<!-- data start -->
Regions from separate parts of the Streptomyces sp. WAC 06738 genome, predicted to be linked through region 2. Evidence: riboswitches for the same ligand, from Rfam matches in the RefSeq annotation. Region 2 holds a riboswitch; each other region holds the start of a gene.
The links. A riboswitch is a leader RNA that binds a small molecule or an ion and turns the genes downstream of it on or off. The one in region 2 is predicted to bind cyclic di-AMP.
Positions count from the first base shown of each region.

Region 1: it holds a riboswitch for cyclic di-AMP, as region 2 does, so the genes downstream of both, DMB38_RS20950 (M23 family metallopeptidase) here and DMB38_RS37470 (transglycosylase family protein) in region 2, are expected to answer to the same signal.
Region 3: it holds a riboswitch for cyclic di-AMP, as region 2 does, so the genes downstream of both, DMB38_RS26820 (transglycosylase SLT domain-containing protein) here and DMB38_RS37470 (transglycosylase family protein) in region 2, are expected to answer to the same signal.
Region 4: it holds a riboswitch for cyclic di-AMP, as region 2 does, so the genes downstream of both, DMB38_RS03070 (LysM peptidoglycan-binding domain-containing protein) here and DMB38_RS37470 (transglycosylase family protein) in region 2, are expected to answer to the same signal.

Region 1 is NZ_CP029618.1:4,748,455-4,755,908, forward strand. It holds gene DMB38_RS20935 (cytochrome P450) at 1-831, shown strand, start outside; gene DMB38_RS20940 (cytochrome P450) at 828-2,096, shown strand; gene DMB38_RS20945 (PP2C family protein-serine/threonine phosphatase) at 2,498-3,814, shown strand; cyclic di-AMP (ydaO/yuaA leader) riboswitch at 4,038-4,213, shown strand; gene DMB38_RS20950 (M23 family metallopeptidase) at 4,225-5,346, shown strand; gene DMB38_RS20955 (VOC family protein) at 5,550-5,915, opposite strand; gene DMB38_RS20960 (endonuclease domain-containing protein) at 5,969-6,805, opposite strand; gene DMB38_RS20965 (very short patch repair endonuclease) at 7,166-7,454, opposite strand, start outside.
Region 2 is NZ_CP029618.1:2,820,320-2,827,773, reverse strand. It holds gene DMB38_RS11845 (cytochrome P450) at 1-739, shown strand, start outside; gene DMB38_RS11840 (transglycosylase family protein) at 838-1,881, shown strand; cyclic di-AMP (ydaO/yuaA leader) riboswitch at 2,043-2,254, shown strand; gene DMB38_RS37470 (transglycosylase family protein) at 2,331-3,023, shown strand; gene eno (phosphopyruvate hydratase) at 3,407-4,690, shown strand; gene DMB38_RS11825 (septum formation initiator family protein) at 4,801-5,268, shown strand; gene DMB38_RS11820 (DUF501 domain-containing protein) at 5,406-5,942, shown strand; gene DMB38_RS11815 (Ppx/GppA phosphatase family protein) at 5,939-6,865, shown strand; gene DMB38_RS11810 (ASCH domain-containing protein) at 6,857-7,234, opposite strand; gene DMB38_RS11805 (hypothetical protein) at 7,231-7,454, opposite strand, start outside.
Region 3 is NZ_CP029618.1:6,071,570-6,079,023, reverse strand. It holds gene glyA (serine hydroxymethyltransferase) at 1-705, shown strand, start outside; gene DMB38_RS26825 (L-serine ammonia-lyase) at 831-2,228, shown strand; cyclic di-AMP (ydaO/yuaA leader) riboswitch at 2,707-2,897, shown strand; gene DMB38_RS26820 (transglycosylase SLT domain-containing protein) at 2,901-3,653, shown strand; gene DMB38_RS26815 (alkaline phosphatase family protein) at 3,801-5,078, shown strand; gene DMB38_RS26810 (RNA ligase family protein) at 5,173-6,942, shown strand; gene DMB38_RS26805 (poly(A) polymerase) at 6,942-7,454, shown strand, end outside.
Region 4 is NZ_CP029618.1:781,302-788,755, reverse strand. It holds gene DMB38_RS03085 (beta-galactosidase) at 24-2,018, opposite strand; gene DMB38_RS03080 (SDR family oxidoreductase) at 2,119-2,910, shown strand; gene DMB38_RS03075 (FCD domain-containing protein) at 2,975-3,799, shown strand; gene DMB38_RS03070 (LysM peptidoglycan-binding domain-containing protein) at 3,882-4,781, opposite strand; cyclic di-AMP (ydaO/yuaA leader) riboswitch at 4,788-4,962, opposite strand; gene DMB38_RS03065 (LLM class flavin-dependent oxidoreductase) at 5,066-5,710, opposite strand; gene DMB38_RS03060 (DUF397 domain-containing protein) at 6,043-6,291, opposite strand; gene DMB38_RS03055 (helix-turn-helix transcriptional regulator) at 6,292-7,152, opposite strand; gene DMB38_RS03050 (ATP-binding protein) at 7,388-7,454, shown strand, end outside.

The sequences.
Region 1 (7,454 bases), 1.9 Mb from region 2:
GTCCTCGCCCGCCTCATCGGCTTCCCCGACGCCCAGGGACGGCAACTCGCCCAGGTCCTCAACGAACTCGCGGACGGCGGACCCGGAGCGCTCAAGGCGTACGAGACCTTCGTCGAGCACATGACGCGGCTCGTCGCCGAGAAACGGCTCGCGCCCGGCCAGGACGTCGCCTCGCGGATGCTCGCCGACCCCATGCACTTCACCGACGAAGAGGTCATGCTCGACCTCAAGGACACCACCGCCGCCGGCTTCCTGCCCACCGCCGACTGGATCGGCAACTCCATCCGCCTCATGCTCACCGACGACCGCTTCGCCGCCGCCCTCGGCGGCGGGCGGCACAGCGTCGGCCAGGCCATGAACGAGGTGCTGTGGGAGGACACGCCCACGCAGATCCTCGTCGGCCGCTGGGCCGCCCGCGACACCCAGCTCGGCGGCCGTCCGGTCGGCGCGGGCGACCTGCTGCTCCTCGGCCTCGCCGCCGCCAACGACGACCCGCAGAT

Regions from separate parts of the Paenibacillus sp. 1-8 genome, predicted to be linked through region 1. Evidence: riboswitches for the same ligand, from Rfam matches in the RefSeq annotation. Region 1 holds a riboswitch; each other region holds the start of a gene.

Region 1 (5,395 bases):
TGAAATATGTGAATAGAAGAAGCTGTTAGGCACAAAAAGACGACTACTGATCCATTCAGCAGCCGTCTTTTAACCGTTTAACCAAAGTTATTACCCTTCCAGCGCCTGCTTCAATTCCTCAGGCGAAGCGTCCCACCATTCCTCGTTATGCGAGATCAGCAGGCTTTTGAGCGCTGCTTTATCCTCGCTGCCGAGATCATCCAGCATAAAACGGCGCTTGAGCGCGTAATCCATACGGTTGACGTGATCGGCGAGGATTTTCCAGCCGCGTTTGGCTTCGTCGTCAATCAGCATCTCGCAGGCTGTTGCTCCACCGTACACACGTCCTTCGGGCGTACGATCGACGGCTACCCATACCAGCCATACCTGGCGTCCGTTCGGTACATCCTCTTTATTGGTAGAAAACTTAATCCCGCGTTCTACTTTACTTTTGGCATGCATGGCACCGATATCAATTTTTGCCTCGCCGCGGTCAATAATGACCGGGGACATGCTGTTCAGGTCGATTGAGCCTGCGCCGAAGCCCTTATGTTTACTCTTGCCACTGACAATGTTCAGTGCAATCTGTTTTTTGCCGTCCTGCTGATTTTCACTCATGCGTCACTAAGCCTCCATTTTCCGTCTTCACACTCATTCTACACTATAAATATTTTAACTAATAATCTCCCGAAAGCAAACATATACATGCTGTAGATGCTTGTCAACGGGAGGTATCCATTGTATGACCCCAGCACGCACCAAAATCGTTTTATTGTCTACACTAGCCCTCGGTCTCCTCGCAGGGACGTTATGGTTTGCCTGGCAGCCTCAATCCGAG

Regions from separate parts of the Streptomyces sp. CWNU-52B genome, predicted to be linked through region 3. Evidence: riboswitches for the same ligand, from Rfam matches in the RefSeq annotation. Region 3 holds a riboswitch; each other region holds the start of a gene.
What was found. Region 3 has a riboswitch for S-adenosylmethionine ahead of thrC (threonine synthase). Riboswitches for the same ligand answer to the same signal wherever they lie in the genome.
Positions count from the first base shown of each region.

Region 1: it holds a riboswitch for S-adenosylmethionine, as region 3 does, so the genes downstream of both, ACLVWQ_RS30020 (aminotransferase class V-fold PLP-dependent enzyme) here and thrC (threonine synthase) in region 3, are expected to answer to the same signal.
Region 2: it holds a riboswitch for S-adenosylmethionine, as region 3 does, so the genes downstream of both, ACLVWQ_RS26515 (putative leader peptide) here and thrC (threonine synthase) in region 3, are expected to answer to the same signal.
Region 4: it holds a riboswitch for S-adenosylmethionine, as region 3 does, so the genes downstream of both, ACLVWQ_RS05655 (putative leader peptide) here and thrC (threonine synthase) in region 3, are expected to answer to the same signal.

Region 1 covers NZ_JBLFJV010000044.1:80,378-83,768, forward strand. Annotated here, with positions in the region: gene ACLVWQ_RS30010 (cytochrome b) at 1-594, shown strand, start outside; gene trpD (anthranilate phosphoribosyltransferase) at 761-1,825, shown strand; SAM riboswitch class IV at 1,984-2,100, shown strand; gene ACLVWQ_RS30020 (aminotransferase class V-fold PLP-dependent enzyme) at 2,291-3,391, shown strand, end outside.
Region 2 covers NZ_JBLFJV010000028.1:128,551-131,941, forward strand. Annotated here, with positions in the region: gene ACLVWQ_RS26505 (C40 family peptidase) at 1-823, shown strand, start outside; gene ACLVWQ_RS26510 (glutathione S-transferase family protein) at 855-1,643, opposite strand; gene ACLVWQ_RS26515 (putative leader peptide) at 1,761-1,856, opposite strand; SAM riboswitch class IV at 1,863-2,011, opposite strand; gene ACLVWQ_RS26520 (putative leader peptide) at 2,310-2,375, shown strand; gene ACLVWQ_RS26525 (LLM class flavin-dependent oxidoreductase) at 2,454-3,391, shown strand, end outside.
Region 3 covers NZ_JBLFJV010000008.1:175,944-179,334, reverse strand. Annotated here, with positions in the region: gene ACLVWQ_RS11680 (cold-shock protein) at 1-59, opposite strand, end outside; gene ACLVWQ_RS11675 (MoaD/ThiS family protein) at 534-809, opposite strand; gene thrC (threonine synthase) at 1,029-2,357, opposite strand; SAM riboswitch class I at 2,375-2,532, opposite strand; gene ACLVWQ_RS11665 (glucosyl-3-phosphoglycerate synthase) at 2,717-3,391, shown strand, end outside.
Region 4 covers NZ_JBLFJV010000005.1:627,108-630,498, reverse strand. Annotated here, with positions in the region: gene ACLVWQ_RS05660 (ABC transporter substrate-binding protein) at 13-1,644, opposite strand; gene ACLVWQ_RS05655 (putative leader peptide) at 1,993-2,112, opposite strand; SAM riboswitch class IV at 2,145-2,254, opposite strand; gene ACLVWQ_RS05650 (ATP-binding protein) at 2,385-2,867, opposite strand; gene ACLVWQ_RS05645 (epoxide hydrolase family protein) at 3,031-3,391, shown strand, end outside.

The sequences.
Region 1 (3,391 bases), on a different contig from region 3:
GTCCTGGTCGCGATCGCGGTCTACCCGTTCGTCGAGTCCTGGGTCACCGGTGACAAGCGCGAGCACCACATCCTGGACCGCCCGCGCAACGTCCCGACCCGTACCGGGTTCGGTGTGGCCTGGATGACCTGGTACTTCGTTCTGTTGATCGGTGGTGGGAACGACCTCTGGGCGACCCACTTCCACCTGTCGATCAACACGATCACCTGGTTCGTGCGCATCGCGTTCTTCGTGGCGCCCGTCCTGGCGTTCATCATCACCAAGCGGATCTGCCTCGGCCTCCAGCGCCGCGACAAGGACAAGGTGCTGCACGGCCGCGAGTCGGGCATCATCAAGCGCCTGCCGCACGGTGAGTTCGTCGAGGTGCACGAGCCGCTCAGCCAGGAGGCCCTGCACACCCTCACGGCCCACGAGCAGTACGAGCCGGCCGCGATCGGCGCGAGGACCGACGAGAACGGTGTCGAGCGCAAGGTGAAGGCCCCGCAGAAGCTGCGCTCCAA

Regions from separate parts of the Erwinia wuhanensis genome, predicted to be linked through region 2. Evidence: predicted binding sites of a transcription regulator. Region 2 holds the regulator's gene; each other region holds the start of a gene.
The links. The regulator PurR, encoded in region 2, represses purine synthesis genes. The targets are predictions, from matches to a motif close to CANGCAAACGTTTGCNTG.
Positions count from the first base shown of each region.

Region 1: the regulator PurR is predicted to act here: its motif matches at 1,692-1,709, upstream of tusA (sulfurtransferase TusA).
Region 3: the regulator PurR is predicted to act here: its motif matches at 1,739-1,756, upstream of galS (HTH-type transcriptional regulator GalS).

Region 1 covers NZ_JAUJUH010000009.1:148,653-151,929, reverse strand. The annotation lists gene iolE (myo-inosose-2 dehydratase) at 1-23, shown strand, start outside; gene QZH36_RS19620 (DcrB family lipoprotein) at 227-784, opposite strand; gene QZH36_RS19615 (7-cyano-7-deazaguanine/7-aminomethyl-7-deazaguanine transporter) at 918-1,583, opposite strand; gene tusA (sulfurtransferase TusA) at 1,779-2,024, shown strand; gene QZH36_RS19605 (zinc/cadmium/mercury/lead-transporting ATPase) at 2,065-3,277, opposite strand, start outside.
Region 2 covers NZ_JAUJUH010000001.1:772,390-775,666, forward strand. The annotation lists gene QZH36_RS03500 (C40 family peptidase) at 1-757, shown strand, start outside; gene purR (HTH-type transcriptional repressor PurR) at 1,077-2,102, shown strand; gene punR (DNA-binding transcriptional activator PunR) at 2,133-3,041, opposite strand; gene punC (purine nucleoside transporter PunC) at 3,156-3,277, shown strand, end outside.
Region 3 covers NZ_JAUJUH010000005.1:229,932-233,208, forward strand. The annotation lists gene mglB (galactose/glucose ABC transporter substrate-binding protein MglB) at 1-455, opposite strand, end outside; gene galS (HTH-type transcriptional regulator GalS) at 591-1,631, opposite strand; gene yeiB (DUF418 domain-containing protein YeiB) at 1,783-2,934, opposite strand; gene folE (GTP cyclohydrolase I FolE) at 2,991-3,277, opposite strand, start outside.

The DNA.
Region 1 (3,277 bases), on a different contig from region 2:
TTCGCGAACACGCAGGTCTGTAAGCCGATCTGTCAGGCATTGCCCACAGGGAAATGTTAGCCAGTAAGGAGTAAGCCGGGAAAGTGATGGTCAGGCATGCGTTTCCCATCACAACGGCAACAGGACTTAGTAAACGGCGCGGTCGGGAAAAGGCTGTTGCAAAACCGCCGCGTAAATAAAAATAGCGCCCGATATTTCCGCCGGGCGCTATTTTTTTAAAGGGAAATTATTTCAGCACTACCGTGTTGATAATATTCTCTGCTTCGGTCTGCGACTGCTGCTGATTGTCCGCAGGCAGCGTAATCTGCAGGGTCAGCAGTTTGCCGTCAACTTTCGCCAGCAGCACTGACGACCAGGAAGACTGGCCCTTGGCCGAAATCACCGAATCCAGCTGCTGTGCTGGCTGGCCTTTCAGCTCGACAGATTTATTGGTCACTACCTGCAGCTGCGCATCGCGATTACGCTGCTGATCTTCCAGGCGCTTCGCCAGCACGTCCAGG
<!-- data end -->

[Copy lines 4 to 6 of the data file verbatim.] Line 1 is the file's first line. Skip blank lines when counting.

Region 1: it holds a riboswitch for cyclic di-AMP, as region 2 does, so the genes downstream of both, DMB38_RS20950 (M23 family metallopeptidase) here and DMB38_RS37470 (transglycosylase family protein) in region 2, are expected to answer to the same signal.
Region 3: it holds a riboswitch for cyclic di-AMP, as region 2 does, so the genes downstream of both, DMB38_RS26820 (transglycosylase SLT domain-containing protein) here and DMB38_RS37470 (transglycosylase family protein) in region 2, are expected to answer to the same signal.
Region 4: it holds a riboswitch for cyclic di-AMP, as region 2 does, so the genes downstream of both, DMB38_RS03070 (LysM peptidoglycan-binding domain-containing protein) here and DMB38_RS37470 (transglycosylase family protein) in region 2, are expected to answer to the same signal.